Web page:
1.
    Virginia Payment of Wage Law, 40.1-29 of the Code of Virginia.
    Employers must establish regular pay rates and pay dates, and pay employees all wages, salaries, and commissions on or before the established pay day. Fringe benefits such as vacation, sick, holiday, and severance pay are not required to be given under the law, and employers may establish any or no policy regarding these fringe benefits. Payment must be made in cash, by check, or direct deposit if the employee chooses, and, in limited circumstances, by payroll debit cards. The law prohibits employers from making deductions, other than for taxes or other items required by law such as garnishments, without first securing the employee's written authorization to do so. Even with written permission, employees cannot be required to forfeit their wages for shortages, errors, damages, etc. Employers can be assessed a $1,000 penalty per violation or face criminal charges for intentionally and willfully violating this law.
    On the website it will tell you who to contact to file a claim for unpaid wages.

    Shirley
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    j_lopez1216 Posts: 1, Reputation: 1
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    #8

    Feb 8, 2013, 01:09 PM
    What is the law in Florida
    Wildsporty's Avatar
    Wildsporty Posts: 445, Reputation: 38
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    #9

    Feb 8, 2013, 03:22 PM
    The FLSA (Fair Labor Standards Act) is a Federal Law and is enforced by the Federal Government. Wages must be paid to employees.

    Wages required by FLSA are due on the regular payday for the pay period covered. Deductions made from wages for such items as cash or merchandise shortages, employer-required uniforms, and tools of the trade, are not legal to the extent that they reduce the wages of employees below the minimum rate required by FLSA or reduce the amount of overtime pay due under FLSA.


    Contact the U.S. Department of Labor, Wage & Hour Division at 1-866-4USWAGE (1-866-487-9243) or visit a local WHD office to make a wage claim against an employer. The state of Florida does not have any minimum wage or overtime laws on the books, so all enforcement of wage claims must come from the federal or local level.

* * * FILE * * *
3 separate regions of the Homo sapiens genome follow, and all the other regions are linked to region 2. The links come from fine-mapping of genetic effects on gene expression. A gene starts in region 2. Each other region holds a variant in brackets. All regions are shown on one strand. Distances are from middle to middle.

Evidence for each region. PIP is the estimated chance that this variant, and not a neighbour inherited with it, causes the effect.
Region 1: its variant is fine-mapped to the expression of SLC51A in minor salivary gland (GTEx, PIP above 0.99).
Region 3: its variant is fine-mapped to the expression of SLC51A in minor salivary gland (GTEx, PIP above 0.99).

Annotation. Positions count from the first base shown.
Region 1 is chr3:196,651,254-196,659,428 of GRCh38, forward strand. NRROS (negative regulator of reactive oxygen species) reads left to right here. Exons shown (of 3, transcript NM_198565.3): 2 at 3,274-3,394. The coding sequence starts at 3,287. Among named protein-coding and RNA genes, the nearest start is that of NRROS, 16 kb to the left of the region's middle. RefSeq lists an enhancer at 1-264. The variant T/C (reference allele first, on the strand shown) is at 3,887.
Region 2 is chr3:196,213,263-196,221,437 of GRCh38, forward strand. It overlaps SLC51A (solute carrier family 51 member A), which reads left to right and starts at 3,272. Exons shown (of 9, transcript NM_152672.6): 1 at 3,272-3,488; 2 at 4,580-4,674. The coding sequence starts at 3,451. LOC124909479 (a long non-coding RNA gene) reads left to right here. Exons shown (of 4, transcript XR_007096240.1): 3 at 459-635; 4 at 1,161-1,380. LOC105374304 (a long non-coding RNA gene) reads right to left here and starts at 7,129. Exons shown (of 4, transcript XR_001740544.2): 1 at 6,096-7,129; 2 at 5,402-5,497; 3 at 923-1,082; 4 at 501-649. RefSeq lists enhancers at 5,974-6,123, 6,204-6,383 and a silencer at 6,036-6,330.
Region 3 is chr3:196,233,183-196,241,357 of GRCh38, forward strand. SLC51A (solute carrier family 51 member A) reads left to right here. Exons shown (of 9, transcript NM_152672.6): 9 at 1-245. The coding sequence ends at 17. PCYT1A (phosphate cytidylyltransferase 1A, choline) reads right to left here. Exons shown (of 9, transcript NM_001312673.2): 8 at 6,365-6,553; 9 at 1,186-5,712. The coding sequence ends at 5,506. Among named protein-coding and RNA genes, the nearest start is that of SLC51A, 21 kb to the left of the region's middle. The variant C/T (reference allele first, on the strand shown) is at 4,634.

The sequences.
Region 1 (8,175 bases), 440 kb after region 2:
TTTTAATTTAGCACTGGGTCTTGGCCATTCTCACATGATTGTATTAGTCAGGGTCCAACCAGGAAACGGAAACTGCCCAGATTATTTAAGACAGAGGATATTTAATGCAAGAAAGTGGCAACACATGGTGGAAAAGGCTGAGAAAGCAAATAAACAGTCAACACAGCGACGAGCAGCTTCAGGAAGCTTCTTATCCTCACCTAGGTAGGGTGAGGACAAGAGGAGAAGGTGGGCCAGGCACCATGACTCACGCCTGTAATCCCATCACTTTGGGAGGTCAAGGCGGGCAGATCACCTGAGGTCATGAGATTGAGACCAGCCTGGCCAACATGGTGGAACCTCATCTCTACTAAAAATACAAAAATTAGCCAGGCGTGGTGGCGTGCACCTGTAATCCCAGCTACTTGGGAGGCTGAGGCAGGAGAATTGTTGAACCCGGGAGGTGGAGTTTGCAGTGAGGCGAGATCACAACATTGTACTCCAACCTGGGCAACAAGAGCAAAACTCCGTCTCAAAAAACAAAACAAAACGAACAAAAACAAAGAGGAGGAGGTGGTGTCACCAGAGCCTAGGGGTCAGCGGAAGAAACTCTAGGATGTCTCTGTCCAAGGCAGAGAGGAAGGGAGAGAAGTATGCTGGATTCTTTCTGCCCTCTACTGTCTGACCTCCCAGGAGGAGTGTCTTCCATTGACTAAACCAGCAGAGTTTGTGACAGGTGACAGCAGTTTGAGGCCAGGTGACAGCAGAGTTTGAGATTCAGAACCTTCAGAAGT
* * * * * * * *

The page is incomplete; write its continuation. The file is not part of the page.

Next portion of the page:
Here is a list of the Federal Department of Labor offices in Florida.


    Fort Lauderdale Area Office
    US Dept. of Labor
    Wage & Hour Division
    Federal Building, Room 408
    299 East Broward Blvd.
    Ft. Lauderdale, FL 33301-1976


    Phone:
    (954) 356-6896
    1-866-4-USWAGE
    (1-866-487-9243)



    Kathleen Noel
    Assistant District Director




    Jacksonville District Office
    US Dept. of Labor
    Wage & Hour Division
    Charles E. Bennett Federal Building
    400 West Bay Street, Room 956, Box 017
    Jacksonville, FL 32202


    Phone:
    (904) 359-9292
    1-866-4-USWAGE
    (1-866-487-9243)



    Michael Young
    District Director




    Miami District Office
    US Dept. of Labor
    Wage & Hour Division
    Sunset Center
    10300 Sunset Drive, Room 255
    Miami, FL 33173-3038


    Phone:
    (305) 598-6607
    1-866-4-USWAGE
    (1-866-487-9243)



    Will Garnitz
    District Director





    Orlando Area Office
    US Dept. of Labor
    Wage & Hour Division
    1001 Executive Center Drive, #103
    Orlando, Florida 32803


    Phone:
    (407) 648-6471
    1-866-4-USWAGE
    (1-866-487-9243)



    Joan Stiles
    Assistant District Director




    Tallahassee Area Office
    US Dept. of Labor
    Wage & Hour Division
    227 North Bronough Street
    Room 4120
    Tallassee, FL 32301


    Phone:
    (850) 942-8341
    1-866-4-USWAGE
    (1-866-487-9243)



    Viengkeo Vilaylak
    Assistant District Director




    Tampa District Office
    US Dept. Of Labor
    Wage & Hour Division
    4200 W Cypress Street, Suite 444
    Tampa, FL 33607


    Phone:
    (813) 288-1242
    1-866-4-USWAGE
    (1-866-487-9243)



    James Schmidt
    District Director


    Shirley





    West Palm Beach Area Office
    US Dept. Of Labor
    Wage & Hour Division
    1818 S. Australian Ave. #251
    West Palm Beach, FL 33401



    Phone:
    (561) 640-0474
    1-866-4-USWAGE
    (1-866-487-9243)



    Emmanuel Morel
    Assistant District Director